A vertical incision is first made on the antero-medial portion of the knee, approximately 1 cm from the medial edge of the patellar tendon, with the incision beginning approximately 2.5-3 cm superior to the anterior tibial tubercle, and extending approximately 6-10 cm in length.

The soft tissue between the patellar tendon and the proximal surface of the tibia is then dissected in order to make a small tunnel-like opening beneath the patellar tendon, just above the patellar tendon's insertion to the proximal tibia.

Looking now at FIG. 10, showing the instrumentation assembled to the proximal tibia, adjustable base assembly 100, keyhole drill guide 200 and biplanar alignment assembly 300 are assembled together as a unit, i.e., by mounting keyhole drill guide 200 to base 105 of adjustable base assembly 100 and securing it in place with threaded fastener 230, and by mounting biplanar alignment assembly 300 to anterior arm 110 of adjustable base assembly 100 and securing it in place with collet nut 322. More particularly, keyhole drill guide 200 is mounted to base 105 of adjustable base assembly 100 by fitting mount hole 215 (FIG. 22) and mount hole 225 over antero-medial fixation pin boss 115 and mounting boss 120, respectively, and passing threaded fastener 230 through mount hole 220 and into mount hole 117. Biplanar alignment assembly 300 is mounted to anterior arm 110 of adjustable base assembly 100 by passing hinge pin aimer hole 307 (FIG. 25) over hinge pin aimer 145 (FIG. 11) and securing it in place with collet nut 322 (FIG. 10).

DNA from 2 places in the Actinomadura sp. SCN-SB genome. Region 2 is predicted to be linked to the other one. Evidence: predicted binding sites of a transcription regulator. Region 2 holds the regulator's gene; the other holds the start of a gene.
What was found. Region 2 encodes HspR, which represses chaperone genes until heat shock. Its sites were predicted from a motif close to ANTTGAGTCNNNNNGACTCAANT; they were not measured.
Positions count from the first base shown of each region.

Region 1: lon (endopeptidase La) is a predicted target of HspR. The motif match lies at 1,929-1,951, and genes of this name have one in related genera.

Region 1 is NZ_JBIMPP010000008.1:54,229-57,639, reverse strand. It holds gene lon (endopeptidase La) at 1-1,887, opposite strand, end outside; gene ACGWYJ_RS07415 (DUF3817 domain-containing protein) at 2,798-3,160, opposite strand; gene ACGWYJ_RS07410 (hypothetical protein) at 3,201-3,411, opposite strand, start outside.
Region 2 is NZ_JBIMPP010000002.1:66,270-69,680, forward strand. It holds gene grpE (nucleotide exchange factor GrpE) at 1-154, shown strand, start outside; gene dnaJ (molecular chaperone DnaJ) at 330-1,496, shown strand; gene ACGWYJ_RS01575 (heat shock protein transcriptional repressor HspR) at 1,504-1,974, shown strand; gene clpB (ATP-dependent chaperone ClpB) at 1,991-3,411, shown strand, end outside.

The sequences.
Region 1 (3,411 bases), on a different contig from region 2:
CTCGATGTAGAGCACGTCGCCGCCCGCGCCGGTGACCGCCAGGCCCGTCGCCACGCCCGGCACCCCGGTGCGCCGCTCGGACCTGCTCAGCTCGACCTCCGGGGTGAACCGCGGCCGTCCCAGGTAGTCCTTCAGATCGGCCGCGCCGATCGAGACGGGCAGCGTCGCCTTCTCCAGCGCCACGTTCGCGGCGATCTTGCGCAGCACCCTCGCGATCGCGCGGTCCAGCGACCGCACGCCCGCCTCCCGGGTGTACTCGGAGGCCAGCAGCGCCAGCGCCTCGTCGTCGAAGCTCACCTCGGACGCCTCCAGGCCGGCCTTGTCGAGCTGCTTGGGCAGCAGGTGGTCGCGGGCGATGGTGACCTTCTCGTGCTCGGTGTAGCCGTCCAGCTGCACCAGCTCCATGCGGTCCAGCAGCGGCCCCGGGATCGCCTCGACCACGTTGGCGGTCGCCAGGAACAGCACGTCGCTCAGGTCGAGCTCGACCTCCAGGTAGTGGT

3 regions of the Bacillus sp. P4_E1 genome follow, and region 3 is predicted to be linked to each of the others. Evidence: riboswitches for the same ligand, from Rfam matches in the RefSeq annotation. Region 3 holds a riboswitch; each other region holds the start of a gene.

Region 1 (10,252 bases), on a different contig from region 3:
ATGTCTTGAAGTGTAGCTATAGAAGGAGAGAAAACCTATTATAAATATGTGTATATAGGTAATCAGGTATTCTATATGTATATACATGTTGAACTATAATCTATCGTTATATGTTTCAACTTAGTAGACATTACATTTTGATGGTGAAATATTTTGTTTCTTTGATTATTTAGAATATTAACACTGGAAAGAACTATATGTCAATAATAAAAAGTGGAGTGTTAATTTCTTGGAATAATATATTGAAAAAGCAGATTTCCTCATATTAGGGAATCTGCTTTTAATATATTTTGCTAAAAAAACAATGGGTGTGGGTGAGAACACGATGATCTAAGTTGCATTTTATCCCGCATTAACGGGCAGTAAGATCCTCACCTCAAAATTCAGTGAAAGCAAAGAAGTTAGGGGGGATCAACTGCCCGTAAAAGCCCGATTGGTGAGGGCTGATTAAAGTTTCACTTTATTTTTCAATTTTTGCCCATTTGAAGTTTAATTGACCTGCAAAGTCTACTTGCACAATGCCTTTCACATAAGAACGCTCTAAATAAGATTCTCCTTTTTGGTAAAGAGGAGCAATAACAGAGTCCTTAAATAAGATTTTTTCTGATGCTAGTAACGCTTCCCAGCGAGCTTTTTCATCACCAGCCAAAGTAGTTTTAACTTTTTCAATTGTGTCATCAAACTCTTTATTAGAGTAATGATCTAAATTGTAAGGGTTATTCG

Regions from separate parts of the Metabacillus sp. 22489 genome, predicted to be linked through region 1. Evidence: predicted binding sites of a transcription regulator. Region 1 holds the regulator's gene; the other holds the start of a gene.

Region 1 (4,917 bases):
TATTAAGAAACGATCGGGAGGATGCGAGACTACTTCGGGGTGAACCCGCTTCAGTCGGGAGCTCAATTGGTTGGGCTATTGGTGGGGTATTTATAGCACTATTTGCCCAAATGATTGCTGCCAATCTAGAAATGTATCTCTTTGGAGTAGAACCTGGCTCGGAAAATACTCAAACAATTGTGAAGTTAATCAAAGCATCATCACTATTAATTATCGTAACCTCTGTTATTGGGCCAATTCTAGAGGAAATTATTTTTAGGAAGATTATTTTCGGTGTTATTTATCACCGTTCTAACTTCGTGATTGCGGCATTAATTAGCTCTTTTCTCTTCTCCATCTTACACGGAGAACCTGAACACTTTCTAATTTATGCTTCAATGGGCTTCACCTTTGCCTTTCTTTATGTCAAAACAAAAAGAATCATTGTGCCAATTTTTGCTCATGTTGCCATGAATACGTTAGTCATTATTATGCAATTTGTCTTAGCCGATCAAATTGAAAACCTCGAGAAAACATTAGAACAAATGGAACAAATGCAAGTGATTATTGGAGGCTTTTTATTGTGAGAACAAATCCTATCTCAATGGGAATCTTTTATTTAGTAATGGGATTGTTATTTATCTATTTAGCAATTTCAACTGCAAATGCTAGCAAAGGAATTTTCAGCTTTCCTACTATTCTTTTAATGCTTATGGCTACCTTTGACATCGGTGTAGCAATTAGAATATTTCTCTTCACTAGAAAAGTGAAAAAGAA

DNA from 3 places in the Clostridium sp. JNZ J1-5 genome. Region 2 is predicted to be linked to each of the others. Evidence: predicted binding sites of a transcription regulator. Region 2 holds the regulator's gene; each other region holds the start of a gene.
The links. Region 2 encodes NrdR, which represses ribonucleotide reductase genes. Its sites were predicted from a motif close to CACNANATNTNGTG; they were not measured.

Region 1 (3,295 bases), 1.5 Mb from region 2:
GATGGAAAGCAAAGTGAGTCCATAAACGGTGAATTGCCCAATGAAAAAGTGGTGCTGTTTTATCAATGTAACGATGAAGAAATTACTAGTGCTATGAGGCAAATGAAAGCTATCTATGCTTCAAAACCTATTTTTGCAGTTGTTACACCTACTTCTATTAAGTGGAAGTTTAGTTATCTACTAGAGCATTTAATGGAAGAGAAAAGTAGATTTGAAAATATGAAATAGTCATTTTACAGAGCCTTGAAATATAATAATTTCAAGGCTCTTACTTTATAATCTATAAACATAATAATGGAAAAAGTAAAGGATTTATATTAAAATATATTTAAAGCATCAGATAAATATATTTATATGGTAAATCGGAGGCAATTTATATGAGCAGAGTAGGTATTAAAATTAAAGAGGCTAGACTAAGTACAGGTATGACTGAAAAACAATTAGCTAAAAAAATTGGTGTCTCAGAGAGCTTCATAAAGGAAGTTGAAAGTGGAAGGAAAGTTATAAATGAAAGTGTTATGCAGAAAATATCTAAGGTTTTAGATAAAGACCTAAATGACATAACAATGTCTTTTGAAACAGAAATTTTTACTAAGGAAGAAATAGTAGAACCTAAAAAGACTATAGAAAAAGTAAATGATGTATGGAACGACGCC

Preferably stem 625 is mounted to handle 605 (FIGS. 42 and 43), and then stem 625 is secured in handle mounting channel 240 (FIG. 22), whereby handle 605 may be used to manipulate the foregoing assembly relative to the anatomy.

Still looking now at FIG. 10, the assembly of adjustable base assembly 100, keyhole drill guide 200 and biplanar alignment assembly 300 is moved as a unit to the surgical site. Alternatively, if desired, base assembly 100, keyhole drill guide 200 and handle/stem 605/625 may be moved as a unit to the surgical site; after insertion and general placement onto the tibia, hinge pin slider 133 and biplanar alignment assembly 300 are assembled onto anterior arm 110 and held in place with collet nut 322.

Next, the foregoing assembly (of adjustable base assembly 100, keyhole drill guide 200 and biplanar alignment assembly 300) is maneuvered so that (i) antero-medial locator tab 237 (FIG. 21) is set against the medial aspect of the tibia, (ii) medial locator tab 235 is set against the medial aspect of the tibia, and (iii) patellar tendon protector blade 157 (FIG. 22) is positioned between the tibial tubercle and the patellar tendon (not shown).

Looking next at FIGS. 55-57, biplanar alignment assembly 300 is then used, in conjunction with a fluoroscope (not shown), to properly align the aforementioned assembly (i.e., the assembled base assembly 100, keyhole drill guide 200 and biplanar alignment assembly 300) with the anatomy.

More particularly, with the fluoroscope aligned in the lateral view, the assembly is aligned with the tibial plateau by using biplanar alignment assembly 300. This is done by aligning side sections 315 with each other, vertical sections 317 with each other, and the underside of the side sections 315 with the tibial plateau (FIG. 55). Then a frontal fixation pin 160 (FIG. 10) is inserted through a frontal fixation pin boss aperture 310 (FIG. 25) in biplanar alignment assembly 300, through frontal fixation pin boss 140 (FIG. 11) and into the tibia.